The Davis Humanities Institute celebrated the culmination of our 2020-2021 Faculty Book Chat series with a discussion of Dr. Lorena Oropeza’s The King of Adobe: Reies López Tijerina, Lost Prophet of the Chicano Movement (2020, The University of North Carolina Press). In conversation with DHI Director Jaimey Fisher, Oropeza read an excerpt from The King of Adobe, spoke about her process of researching Tijerina and writing the book, and answered questions from the audience. The King of Adobe, which won a 2020 Norris and Carol Hundley Award from the Pacific Coast Branch of the American Historical Association and was a 2020 Choice Outstanding Academic Title, is a full biography of Tijerina (1926-2015), who has been described as “one of the most controversial, criticized, and misunderstood activists of the civil rights era.”
In her remarks, Oropeza pointed out that most people only know of Tijerina from his leading role in the 1967 Courthouse Raid, which was a watershed moment in the land grant movement of the 60s and 70s. The land grant movement, in which Tijerina’s organization, La Alianza, was a key figure, fought to restore New Mexican land grants to the descendants of their Spanish colonial and Mexican owners. In the 1967 Courthouse Raid in Tierra Amarilla, New Mexico, Tijerina and others attempted to free fellow Alianzistas, who, unbeknownst to them, had already been released from Rio Arriba County Courthouse. Even as the Courthouse Raid made national headlines and catapulted Tijerina and La Alianza into the spotlight, it was also, as Oropeza argued, the beginning of the end of Tijerina’s influence.
In The King of Adobe, Oropeza focuses not only on the Courthouse Raid and Tijerina’s time with La Alianza, but also the lesser-known facets of Tijerina’s personality and political beliefs, facets that are crucial to understanding Tijerina as a complete and complex individual, but have mostly been left out of previous biographies and studies of Tijerina. Oropeza illustrated two of Tijerina’s lesser-known traits, his intense religiosity and his sexism, by sharing his recounting of a vision he had, which he called a “super dream,” in which he was specially called to be God’s secretary, while his wife obediently swept the floor of their home. The quiet, subservient role played by his wife mirrors the many sermons in which he preached about women being seen and not heard, serving their husbands, being valued for their premarital virginity and postmarital reproductivity, and being easily tempted by sexual urges.
Oropeza spoke of her experiences interviewing Tijerina and members of his family, including his first ex-wife and his daughter, who accused him of sexual assault. When Oropeza asked Tijerina about this accusation in an interview, he claimed that he was only “checking her virginity.” Yet Oropeza also experienced other disturbing elements of Tijerina’s personality first-hand: he repeatedly voiced antisemitic beliefs in their interviews, and at one point, at a dinner with his third wife and some of his daughters, he started yelling at Oropeza in front of everyone. Oropeza noted how his wife and daughters slowly left the room, leaving her alone to stand her ground against Tijerina’s rant.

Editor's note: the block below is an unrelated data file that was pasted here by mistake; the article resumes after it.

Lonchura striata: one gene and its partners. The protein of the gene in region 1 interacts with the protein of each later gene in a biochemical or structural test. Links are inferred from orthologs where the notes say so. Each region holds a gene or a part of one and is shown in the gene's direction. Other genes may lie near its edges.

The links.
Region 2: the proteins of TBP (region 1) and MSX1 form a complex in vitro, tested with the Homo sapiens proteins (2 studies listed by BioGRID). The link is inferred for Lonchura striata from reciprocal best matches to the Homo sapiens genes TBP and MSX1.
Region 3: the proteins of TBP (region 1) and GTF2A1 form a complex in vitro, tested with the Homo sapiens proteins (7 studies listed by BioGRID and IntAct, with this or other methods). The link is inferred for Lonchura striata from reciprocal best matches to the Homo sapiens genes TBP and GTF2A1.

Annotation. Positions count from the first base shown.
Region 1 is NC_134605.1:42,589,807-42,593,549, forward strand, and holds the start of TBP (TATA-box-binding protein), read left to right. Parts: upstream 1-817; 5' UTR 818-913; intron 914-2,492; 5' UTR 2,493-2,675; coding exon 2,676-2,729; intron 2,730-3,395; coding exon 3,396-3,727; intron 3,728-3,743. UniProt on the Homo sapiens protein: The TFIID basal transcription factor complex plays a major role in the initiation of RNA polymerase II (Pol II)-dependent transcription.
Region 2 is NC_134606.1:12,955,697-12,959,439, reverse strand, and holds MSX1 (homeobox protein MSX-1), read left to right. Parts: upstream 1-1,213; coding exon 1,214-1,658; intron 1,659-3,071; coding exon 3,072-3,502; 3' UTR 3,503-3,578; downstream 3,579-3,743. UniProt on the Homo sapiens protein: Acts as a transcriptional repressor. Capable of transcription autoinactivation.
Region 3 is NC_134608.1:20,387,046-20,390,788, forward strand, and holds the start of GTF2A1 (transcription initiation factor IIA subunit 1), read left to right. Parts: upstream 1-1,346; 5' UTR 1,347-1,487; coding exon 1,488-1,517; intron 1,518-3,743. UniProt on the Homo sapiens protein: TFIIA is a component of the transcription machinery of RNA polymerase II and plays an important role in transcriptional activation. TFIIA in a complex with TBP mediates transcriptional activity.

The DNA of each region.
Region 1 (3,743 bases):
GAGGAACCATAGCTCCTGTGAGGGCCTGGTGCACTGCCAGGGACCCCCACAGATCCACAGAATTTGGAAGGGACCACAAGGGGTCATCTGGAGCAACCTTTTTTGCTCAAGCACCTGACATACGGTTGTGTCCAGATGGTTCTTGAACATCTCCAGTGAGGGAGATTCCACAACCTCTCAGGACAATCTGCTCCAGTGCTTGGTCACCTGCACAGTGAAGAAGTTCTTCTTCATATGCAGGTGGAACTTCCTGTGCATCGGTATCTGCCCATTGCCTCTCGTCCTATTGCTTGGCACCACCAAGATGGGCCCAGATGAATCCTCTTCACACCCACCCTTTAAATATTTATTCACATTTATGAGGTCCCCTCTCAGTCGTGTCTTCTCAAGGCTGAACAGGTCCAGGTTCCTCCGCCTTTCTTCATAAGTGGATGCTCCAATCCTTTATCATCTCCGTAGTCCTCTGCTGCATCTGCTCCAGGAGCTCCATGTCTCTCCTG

At the same time that Tijerina preached sexist sermons and abused his family, Oropeza noted, Tijerina was also one of the few activists of color who reached out to make alliances with Black activists like Martin Luther King, Jr., as well as Indigenous activists. This was rare in a time in which many activists of color who were not Black or Indigenous were more invested in achieving their political aims by attempting to link themselves to whiteness, which often involved either ignoring or distancing themselves from Black and Indigenous movements. He also had a nuanced and powerful critique of the long history of American imperialism that was years ahead of its time and was critically important to his political allies in understanding and fighting against their own oppressions.
Oropeza ended her remarks by discussing the importance of studying all the elements of Tijerina’s personality, not just the ones that are most palatable or that fit the versions of history we like the best. She spoke of how he grappled with his own identity, at times seeing himself as a Mexican activist, at other times calling himself and his followers “Indohispano,” rejecting the term “Chicano” but also occasionally taking on the identity of a true-blue American patriot for strategic purposes. In a way, Oropeza argued, Tijerina’s complex personality and struggles with defining his identity mirrors the complexity of Chicanx/Latinx/Hispanic/Mexican identities and experiences in the borderlands, which occupy the unique position of being both Indigenous and settler, conqueror and conquered.
You can read reviews of and purchase The King of Adobe: Reies López Tijerina, Lost Prophet of the Chicano Movement here. Thank you for celebrating the culmination of our 2020-2021 Faculty Book Chats with Dr. Lorena Oropeza and the DHI. We look forward to seeing you in the fall for the beginning of our 2021-2022 season!